A good null keeps everything constant, but shows what associations we would expect were association random. The simplest way to do this is to keep the actual variable vectors but randomly sort one of the vectors. So for instance, you could keep the actual income distribution and the actual values of peoples’ education, race, etc, but randomly assign actual incomes to people.

Fernandez, Castilla, and Moore used what was basically this approach to build a null distribution of the effects of employment referrals. Since then Ezra Zuckerman has used it in several papers on Hollywood to measure the strength of repeat collaboration. I myself am using it in some of my current radio work to understand how much corporate clustering we’d expect to see in the diffusion of pop songs under the null hypothesis that radio corporations don’t actually practice central coordination.

I wrote a little program that takes the argument of the variable you want shuffled. It has a similar application as bsample, and like bsample it’s best used as part of a loop.

capture program drop shufflevar program define shufflevar local shufflevar `1' tempvar oldsortorder gen `oldsortorder'=[_n] tempvar newsortorder gen `newsortorder'=uniform() sort `newsortorder' capture drop `shufflevar'_shuffled gen `shufflevar'_shuffled=`shufflevar'[_n-1] replace `shufflevar'_shuffled=`shufflevar'[_N] in 1/1 sort `oldsortorder' drop `newsortorder' `oldsortorder' end

Here’s an example to show how much clustering of “y” you’d expect to see by “clusterid” if we keep the observed distributions of “y” and “clusterid” but break any association between them:

shell echo "run rho" > _results_shuffled.txt forvalues run=1/1000 { disp "iteration # `run' of 1000" quietly shufflevar clusterid quietly xtreg y, re i(clusterid_shuffled) shell echo "`run' `e(rho)'" >> _results_shuffled.txt } insheet using _results_shuffled.txt, names clear delimiter(" ") histogram rho sum rho

(Note that “shell echo” only works with Mac/Unix, Windows users should try postfile).

### Bootstrapping superstars

| Gabriel |

Most cultural products and cultural workers follow a scale-free or power-law distribution for success with a tiny handful of ludicrously successful products/workers, a fairly small number with a modicum of success, and a truly ginormous number that are absolute failures. Ever since Sherwin Rosen described this phenomena in an influential *American Economic Review* theory piece this phenomena has been nicknamed “the superstar effect.” For a review of the major theories as to why there is a superstar effect, check out this lecture from my undergrad course (mp3 of the lecture and pdf of the slides).

One methodological problem this creates is that if you are interested in describing the overall market share of abstract categories the measure is highly sensitive to flukes. For instance, say you were interested in drawing trend lines for the sales volumes of different book genres and you noticed that in 2002 there was a decent-sized jump in sales of the genre “Christian.” One interpretation of this would be that this is a real trend, for instance you could make up some post hoc explanation that after the 9/11 terrorist attacks people turned to God for comfort. Another interpretation would be that there was no trend and all this reflects is that one book, *The Purpose Driven Life*, was a surprise hit. Distinguishing statistically between these concepts is surprisingly hard because it’s very hard (at least for me) to figure out how to model the standard error of a ratio based on an underlying count.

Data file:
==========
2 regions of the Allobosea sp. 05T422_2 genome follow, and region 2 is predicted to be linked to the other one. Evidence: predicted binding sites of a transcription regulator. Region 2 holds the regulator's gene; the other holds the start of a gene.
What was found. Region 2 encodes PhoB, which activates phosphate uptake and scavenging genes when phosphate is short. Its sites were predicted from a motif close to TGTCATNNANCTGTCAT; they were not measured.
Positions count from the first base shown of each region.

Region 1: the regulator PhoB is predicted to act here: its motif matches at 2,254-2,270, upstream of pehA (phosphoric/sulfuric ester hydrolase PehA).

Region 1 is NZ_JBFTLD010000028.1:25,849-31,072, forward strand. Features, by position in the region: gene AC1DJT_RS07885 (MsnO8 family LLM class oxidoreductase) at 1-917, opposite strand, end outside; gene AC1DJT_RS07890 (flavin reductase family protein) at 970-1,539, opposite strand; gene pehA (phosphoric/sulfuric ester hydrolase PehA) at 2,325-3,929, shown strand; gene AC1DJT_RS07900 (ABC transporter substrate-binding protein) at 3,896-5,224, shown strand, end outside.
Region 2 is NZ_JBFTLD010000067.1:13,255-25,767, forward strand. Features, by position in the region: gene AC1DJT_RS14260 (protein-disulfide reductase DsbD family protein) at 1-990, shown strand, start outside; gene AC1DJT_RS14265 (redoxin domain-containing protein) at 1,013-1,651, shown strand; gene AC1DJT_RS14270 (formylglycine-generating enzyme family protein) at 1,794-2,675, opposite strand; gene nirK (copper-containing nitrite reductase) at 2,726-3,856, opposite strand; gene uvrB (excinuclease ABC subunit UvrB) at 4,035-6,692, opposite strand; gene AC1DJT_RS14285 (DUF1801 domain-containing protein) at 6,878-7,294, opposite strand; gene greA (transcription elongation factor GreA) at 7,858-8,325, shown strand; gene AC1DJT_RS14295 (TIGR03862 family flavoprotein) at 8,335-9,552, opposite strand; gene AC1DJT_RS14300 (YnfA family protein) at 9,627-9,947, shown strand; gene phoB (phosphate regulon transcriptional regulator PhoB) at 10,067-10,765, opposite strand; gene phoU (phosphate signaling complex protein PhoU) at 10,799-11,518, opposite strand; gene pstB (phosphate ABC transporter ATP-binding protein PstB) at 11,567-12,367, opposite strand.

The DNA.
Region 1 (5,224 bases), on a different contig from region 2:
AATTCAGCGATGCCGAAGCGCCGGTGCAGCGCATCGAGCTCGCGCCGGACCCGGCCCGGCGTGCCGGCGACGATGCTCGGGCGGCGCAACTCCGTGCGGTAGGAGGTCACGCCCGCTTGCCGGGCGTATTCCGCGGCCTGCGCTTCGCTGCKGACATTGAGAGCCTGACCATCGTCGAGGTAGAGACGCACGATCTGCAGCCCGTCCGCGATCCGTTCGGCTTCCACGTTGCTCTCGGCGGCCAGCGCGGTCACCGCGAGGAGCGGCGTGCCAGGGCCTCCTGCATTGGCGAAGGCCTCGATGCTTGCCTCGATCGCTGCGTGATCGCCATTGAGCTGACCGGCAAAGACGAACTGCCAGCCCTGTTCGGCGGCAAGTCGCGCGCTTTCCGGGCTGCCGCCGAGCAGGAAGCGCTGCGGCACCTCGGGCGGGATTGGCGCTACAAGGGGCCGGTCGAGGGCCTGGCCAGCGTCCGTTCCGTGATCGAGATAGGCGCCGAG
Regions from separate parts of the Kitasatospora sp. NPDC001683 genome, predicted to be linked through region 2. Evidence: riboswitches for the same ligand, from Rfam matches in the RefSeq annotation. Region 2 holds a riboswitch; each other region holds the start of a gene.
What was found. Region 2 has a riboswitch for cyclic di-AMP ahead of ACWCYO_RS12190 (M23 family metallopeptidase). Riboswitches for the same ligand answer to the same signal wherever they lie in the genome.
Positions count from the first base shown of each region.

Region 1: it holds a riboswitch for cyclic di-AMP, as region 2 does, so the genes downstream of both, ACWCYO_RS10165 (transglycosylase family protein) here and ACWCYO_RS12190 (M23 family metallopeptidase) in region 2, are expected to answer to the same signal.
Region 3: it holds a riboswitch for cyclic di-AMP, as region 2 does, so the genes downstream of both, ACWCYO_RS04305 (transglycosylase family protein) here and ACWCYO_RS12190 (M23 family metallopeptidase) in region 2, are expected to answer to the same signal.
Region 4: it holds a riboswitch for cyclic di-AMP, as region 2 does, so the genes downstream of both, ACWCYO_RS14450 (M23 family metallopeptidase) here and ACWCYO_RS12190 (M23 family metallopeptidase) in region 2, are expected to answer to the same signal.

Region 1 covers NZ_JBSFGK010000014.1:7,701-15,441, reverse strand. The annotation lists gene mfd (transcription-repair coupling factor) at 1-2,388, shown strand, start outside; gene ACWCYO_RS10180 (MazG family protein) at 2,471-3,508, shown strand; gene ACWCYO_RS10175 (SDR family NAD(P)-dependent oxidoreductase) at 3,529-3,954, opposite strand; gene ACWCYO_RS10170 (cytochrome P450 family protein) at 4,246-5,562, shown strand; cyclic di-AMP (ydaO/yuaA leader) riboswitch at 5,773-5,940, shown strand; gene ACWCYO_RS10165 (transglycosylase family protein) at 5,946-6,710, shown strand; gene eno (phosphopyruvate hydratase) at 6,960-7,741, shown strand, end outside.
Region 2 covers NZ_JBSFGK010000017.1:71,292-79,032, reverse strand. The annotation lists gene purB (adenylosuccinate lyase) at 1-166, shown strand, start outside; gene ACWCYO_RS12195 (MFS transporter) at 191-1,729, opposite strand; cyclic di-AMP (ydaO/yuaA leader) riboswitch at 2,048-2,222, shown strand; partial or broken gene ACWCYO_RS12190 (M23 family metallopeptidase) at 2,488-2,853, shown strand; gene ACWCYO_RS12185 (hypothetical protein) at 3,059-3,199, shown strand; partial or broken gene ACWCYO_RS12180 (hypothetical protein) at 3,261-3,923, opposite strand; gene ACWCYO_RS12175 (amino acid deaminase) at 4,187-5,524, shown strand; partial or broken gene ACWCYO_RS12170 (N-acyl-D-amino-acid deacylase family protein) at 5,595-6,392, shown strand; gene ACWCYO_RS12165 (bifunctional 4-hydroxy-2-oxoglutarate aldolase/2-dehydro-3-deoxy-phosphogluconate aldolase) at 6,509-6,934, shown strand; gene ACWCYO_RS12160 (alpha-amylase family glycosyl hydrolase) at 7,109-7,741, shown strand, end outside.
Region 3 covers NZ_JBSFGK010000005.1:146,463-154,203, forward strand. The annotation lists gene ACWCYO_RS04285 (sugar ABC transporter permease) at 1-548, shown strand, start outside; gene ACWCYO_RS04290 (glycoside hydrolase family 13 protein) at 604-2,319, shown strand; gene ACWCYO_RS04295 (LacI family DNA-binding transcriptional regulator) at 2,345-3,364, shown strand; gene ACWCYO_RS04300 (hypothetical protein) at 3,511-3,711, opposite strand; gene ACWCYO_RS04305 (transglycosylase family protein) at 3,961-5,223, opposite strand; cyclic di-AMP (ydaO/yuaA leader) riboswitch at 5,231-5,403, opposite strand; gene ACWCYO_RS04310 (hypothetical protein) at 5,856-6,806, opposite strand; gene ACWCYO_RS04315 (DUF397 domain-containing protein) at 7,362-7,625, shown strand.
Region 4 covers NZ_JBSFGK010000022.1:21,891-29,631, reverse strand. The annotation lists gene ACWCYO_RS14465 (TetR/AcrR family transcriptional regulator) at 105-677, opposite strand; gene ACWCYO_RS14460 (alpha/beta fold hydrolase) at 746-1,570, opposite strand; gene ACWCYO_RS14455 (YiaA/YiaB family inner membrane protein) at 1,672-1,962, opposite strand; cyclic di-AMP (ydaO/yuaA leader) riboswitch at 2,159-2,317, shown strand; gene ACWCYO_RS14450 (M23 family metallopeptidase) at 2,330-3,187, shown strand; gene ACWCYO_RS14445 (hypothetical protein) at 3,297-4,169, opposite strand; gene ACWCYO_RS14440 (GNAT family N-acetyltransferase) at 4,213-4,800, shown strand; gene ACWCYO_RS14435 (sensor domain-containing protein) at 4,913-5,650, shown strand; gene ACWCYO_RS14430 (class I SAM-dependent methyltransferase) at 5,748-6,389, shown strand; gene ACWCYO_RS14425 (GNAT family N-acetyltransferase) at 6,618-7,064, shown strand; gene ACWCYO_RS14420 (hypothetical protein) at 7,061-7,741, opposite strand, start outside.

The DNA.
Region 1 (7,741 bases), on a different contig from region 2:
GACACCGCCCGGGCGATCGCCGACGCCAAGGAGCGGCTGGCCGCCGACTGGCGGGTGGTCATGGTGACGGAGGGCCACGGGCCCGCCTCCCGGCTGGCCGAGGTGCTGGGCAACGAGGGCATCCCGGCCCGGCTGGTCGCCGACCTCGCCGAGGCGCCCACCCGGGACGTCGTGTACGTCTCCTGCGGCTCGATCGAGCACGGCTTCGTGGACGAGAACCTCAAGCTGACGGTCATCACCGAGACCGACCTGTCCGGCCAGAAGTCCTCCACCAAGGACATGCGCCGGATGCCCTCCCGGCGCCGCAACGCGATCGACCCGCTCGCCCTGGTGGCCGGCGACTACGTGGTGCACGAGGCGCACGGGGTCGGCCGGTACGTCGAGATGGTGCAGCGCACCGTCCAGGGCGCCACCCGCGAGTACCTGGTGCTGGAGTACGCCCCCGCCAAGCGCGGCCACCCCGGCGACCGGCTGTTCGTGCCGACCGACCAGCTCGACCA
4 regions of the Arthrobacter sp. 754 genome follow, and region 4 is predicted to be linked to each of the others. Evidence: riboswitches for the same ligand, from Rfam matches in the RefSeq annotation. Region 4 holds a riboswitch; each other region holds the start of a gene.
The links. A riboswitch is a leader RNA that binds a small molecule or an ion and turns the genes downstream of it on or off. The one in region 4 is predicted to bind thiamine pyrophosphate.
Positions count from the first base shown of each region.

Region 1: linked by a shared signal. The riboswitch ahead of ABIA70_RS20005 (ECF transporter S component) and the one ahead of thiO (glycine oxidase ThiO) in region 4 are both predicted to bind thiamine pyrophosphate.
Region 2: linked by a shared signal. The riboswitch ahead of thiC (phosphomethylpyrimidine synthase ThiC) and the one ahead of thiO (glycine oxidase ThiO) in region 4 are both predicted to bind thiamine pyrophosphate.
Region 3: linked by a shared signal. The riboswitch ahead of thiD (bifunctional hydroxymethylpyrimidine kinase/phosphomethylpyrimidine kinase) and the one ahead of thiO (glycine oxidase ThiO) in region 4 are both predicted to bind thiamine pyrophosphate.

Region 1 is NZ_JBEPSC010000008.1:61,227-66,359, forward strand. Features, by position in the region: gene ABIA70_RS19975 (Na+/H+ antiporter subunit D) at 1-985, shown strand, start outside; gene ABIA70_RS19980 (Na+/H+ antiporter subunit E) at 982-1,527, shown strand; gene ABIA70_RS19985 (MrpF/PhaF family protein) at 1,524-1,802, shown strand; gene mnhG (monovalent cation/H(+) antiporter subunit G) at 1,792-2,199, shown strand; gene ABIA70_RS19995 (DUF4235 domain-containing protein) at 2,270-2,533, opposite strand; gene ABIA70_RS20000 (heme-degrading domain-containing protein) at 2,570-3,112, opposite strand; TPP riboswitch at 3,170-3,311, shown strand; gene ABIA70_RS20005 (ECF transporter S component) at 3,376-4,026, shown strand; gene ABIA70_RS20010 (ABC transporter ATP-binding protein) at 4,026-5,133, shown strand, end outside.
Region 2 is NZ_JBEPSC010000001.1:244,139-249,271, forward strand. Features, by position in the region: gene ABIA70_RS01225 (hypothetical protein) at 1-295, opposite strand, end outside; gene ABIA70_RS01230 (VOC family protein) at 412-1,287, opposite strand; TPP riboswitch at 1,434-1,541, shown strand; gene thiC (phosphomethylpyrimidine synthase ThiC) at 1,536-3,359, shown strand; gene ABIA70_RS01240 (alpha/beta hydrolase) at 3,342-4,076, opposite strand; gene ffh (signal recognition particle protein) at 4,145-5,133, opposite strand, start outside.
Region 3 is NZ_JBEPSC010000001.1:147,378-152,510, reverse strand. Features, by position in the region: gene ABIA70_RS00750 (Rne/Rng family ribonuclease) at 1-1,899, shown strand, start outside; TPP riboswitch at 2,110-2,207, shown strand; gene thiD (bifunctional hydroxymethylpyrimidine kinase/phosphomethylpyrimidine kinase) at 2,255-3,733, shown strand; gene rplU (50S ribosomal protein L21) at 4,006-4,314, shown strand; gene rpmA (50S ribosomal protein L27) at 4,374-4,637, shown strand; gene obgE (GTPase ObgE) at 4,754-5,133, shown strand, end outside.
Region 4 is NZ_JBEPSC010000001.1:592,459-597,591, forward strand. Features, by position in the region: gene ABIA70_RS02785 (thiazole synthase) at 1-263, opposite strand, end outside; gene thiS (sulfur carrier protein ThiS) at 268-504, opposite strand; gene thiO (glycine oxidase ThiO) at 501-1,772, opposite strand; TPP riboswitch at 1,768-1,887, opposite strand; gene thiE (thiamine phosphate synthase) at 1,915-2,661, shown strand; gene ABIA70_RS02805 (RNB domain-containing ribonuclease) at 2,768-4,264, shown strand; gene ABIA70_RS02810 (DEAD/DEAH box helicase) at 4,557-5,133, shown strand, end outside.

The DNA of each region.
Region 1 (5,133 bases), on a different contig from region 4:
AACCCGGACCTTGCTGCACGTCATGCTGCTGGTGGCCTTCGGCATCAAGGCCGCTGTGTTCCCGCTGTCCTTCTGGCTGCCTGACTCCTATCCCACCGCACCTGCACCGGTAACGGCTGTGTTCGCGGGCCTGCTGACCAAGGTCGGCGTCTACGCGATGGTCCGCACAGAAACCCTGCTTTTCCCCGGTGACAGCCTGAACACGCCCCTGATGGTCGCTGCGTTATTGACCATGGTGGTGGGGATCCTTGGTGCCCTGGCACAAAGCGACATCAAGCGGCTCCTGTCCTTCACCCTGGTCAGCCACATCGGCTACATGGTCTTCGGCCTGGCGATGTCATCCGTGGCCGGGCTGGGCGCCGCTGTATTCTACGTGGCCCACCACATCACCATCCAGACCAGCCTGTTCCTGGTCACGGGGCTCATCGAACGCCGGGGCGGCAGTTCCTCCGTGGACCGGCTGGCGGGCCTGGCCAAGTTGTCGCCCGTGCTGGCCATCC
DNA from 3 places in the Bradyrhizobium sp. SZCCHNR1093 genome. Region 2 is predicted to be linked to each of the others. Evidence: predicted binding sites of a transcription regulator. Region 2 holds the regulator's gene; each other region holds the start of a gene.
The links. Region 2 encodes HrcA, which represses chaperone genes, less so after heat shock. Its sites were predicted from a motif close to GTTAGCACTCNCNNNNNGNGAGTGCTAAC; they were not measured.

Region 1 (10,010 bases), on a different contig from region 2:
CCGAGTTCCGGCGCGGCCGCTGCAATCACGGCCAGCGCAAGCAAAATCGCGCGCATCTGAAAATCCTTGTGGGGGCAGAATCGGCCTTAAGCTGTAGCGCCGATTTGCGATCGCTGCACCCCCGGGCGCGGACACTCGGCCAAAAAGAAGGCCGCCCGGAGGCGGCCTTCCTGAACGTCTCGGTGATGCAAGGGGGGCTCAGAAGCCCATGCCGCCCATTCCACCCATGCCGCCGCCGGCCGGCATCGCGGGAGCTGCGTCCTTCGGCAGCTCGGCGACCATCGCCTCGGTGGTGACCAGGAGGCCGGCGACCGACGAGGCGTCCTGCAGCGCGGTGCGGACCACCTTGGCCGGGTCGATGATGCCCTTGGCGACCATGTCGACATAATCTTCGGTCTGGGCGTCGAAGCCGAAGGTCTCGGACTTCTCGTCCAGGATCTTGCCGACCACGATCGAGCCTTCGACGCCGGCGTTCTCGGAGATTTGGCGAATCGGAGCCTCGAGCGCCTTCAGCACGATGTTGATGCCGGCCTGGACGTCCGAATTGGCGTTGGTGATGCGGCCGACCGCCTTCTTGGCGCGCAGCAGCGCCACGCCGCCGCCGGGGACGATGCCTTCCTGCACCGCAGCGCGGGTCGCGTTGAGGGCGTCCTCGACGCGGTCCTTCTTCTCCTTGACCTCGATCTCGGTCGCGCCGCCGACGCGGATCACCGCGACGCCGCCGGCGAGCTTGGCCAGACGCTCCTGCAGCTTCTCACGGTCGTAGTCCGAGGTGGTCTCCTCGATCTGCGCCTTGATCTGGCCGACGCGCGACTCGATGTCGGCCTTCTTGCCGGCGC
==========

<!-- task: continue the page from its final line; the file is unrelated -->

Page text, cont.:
Fortunately you don’t have to because when in doubt about error structure you can just bootstrap it. My solution is to bootstrap on titles then calculate the ratio variable (e.g., genre market share) based on the bootstrapped sample of titles. You can then use the standard deviation of the bootstrapped distribution of ratios as a standard error. To return to our example of book genres, we could bootstrap book titles in 2001 and 2002 and calculate a bootstrapped distribution of estimates of Christian market share for book sales. You then do a t-test of means to see whether 2002 was statistically different from 2001 or whether any apparent difference is just the result of a few fluke hits. In other words, was 2002 a good year for Christian books as a genre, or just a good year for Rick Warren (whose book happened to be in that genre).

Here’s some Stata code to create bootstrapped samples of titles, weight them by sales, and record the proportion of sales with the relevant trait:

clear set obs 1 gen x=. save results.dta, replace use salesdatset, clear *var desc * title -- a title * sales -- some measure of success * trait -- dummy for some trait of interest for title (eg genre, author gender, etc) * period -- period of the obs (eg, year) compress forvalues i=1/1000 { preserve bsample, strata (period) gen traitsales = trait*sales ren sales salestotal collapse (sum) traitsales salestotal, by (period) gen traitshare=traitsales/salestotal drop traitsales salestotal gen bs=`i' /*records the run of the bstrap */ reshape wide traitshare, i(bs) j(period) append using results save results.dta, replace restore } use results, clear sum *for each traitshare variable, the sd can be interpreted as bstrapped standard error